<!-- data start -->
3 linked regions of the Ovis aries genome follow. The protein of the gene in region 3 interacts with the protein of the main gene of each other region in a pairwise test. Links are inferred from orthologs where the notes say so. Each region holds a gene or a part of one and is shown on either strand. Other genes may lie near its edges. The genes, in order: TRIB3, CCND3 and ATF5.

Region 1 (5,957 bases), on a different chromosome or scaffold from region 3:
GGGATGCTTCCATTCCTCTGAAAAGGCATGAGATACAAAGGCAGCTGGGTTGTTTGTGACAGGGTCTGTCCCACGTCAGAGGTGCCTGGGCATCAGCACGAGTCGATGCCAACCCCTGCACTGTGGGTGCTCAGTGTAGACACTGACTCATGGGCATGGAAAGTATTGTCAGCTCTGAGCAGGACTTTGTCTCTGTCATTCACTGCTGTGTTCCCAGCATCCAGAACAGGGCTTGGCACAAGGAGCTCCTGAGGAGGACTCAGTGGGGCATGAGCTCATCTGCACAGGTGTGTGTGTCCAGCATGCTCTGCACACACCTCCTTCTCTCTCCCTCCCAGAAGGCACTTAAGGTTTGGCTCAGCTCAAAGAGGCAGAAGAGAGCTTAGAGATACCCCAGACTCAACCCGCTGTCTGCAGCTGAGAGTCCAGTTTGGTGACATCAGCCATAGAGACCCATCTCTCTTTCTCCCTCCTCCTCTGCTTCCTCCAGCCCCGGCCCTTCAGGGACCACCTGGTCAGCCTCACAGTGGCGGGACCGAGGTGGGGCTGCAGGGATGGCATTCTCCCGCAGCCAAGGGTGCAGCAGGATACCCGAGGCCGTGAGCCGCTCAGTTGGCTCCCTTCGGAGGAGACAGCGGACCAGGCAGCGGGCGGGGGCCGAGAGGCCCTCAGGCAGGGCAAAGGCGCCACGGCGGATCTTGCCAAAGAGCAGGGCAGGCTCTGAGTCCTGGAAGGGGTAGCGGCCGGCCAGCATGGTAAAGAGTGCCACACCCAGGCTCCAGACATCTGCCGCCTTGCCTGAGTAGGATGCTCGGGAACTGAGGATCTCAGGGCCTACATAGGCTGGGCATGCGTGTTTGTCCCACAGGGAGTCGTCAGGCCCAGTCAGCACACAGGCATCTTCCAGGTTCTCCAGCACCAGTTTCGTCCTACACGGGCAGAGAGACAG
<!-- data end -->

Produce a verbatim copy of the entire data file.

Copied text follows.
3 linked regions of the Ovis aries genome follow. The protein of the gene in region 3 interacts with the protein of the main gene of each other region in a pairwise test. Links are inferred from orthologs where the notes say so. Each region holds a gene or a part of one and is shown on either strand. Other genes may lie near its edges. The genes, in order: TRIB3, CCND3 and ATF5.

Region 1 (5,957 bases), on a different chromosome or scaffold from region 3:
GGGATGCTTCCATTCCTCTGAAAAGGCATGAGATACAAAGGCAGCTGGGTTGTTTGTGACAGGGTCTGTCCCACGTCAGAGGTGCCTGGGCATCAGCACGAGTCGATGCCAACCCCTGCACTGTGGGTGCTCAGTGTAGACACTGACTCATGGGCATGGAAAGTATTGTCAGCTCTGAGCAGGACTTTGTCTCTGTCATTCACTGCTGTGTTCCCAGCATCCAGAACAGGGCTTGGCACAAGGAGCTCCTGAGGAGGACTCAGTGGGGCATGAGCTCATCTGCACAGGTGTGTGTGTCCAGCATGCTCTGCACACACCTCCTTCTCTCTCCCTCCCAGAAGGCACTTAAGGTTTGGCTCAGCTCAAAGAGGCAGAAGAGAGCTTAGAGATACCCCAGACTCAACCCGCTGTCTGCAGCTGAGAGTCCAGTTTGGTGACATCAGCCATAGAGACCCATCTCTCTTTCTCCCTCCTCCTCTGCTTCCTCCAGCCCCGGCCCTTCAGGGACCACCTGGTCAGCCTCACAGTGGCGGGACCGAGGTGGGGCTGCAGGGATGGCATTCTCCCGCAGCCAAGGGTGCAGCAGGATACCCGAGGCCGTGAGCCGCTCAGTTGGCTCCCTTCGGAGGAGACAGCGGACCAGGCAGCGGGCGGGGGCCGAGAGGCCCTCAGGCAGGGCAAAGGCGCCACGGCGGATCTTGCCAAAGAGCAGGGCAGGCTCTGAGTCCTGGAAGGGGTAGCGGCCGGCCAGCATGGTAAAGAGTGCCACACCCAGGCTCCAGACATCTGCCGCCTTGCCTGAGTAGGATGCTCGGGAACTGAGGATCTCAGGGCCTACATAGGCTGGGCATGCGTGTTTGTCCCACAGGGAGTCGTCAGGCCCAGTCAGCACACAGGCATCTTCCAGGTTCTCCAGCACCAGTTTCGTCCTACACGGGCAGAGAGACAG